On Jan 1st, the Adelaide Festival Centre’s twitter asked tweeters what they thought of “opening night”:

before getting well and truly in the act, tweeting Watkins article as their “first review”, to which I replied:

To which I got no response.

So not only do we have the local newspaper conflating a first performance with an opening night, we have the Adelaide Festival Centre also ignoring this distinction, and then calling an article a review.

I mainly thought no more of it, until down to the Festival Theatre I went on January 3rd to pick up my tickets and watch the show to write my review.  And it wasn’t until I sat down in my seat that I fully comprehended that critics had been invited to see and respond to a production which is a replica of a production which first played Broadway in 1975, where it continued for fifteen years. Which first played the West End in 1976; Sydney in 1977.  Which won nine Tony Awards, the Pulitzer Prize, became the longest running show on Broadway, and played to 6.5 million people on that stage alone. These are all facts which could leave someone in awe, but I was left with just one thought:

What am I doing here?  What are any of us critics doing here?

What will any of us have to say about a production which has been kicking around the globe for 37 years?  What is that going to offer to theatrical discussion?

Read the rest of this entry »

In Brief: Adelaide Cabaret Festival Opening 2011

As per usual (well, as much as twice can be considered usual), the high sheen, glitz, glamour, and product placement of the 2011 Adelaide Cabaret Festival Variety Gala was overshadowed by the under-rehearsed, over-enthusiastic insanity of Mark Nadler’s Broadway Hootenanny. 

While the Festival Centre stage gave way to the (considerably thinned out) Adelaide Art Orchestra and some of the largest voices of the festival, it’s disappointing that as a format it really doesn’t leave much room for what is my favourite part of cabaret, the connection the performer forms with their audience, and the stories they intersperse between the songs.  Here, singers are invited onstage to sing their song: one short performance and little else.   Consequently, the performer which had the greatest opportunity to shine was emerging cabaret artist Gillian Cosgriff, with a piece by Simon Taylor entitled The Song Song, which gave Cosgriff a true opportunity to talk to her audience.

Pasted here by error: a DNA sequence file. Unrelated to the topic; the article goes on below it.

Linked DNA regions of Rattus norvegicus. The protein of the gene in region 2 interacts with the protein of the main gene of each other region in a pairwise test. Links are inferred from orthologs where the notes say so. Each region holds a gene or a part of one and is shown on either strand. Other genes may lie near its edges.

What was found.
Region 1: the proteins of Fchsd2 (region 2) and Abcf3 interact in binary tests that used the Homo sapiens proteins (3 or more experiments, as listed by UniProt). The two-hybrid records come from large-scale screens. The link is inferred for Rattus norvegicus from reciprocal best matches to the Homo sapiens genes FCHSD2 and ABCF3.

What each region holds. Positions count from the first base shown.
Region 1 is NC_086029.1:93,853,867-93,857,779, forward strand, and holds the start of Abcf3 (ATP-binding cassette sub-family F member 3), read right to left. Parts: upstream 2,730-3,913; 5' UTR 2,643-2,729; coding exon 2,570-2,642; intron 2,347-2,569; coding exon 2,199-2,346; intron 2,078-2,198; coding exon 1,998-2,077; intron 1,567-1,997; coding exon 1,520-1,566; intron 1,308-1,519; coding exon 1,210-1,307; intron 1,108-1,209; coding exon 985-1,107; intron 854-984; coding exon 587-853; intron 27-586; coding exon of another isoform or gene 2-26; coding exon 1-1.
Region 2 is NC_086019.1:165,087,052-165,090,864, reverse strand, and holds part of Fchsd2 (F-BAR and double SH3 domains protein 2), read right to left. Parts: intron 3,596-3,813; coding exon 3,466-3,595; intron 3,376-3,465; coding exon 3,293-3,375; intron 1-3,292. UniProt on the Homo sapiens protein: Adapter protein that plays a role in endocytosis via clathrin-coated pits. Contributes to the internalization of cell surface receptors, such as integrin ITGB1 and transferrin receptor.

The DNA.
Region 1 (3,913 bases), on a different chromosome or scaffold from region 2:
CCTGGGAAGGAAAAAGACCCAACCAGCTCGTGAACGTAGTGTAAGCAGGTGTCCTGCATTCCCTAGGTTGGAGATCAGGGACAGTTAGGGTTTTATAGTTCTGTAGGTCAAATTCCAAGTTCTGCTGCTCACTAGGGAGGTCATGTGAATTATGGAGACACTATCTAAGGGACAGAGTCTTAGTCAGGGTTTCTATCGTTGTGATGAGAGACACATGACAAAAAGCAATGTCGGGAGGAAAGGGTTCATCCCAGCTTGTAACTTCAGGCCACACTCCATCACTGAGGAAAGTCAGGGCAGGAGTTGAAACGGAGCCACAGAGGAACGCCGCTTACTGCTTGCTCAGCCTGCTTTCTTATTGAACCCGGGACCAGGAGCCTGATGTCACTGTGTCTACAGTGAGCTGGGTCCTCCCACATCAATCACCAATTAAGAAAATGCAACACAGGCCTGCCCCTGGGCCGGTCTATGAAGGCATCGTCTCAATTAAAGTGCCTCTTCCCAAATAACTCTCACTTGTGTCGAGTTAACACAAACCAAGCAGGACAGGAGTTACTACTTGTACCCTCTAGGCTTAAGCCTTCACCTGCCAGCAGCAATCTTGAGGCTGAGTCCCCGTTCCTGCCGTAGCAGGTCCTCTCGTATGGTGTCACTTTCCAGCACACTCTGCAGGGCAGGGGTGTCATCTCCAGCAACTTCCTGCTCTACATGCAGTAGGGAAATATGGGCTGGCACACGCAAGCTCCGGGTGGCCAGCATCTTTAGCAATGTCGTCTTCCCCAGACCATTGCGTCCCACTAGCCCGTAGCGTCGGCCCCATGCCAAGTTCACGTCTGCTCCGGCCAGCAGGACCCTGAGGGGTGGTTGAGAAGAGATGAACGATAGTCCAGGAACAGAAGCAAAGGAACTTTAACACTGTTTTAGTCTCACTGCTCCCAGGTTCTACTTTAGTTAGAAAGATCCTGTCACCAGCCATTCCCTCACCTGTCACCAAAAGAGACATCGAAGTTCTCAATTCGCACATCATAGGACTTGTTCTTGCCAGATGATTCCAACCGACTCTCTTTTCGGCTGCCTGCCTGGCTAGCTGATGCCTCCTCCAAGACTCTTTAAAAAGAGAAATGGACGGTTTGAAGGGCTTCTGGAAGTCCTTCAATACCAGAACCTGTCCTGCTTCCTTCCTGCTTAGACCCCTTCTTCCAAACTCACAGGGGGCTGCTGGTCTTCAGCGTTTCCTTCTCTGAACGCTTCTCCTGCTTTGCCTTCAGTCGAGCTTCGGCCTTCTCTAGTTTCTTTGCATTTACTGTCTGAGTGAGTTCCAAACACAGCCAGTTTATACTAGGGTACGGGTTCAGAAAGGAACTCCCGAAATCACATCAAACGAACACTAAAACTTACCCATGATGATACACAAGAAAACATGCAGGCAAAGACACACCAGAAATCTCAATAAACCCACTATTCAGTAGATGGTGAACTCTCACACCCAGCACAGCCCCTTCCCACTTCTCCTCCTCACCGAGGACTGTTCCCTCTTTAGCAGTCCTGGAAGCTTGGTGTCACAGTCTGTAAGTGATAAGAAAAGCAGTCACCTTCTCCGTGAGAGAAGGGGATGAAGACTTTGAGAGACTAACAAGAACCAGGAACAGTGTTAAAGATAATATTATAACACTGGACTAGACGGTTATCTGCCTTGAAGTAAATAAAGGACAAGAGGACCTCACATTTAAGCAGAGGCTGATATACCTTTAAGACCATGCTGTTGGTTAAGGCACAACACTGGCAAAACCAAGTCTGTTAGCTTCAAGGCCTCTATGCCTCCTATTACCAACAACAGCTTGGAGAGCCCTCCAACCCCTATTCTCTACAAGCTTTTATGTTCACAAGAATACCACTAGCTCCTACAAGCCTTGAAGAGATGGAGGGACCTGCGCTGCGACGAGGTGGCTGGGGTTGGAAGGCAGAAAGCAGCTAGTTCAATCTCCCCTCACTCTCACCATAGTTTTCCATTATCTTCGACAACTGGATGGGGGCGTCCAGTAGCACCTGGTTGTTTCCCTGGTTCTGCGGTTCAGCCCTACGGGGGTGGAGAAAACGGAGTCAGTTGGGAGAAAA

But any fears of not getting to know your performers are not necessary in the Piano Bar.  As Nadler frantically plays the piano, he brings up any performer he can find.  On opening night, we were treated to bubbleologist Dr Froth, David Daniel Boys, Nadler’s “future employer” Kate Ceberano, Carrie Rawlings, Mitchell Butel, and a line up of dancers featuring a very shocked yours truly.

Nadler’s energy is insatiable, his performers brilliant, and the love which pounds through the Piano Bar, packed to the rafters with not a spare chair in sight for the many standing or sitting on the floor, is a wonder to behold.  While the Gala is fun for its introduction to the festival, it doesn’t stand an iota of a chance standing next to the Hootenanny.

Mark Nadler’s Broadway Hootenanny continues tonight and Sunday, 9:45pm in the Piano Bar, free.  The Adelaide Cabaret Festival runs to June 25.  Click here for more information.

For all my cabaret festival reviews, go here.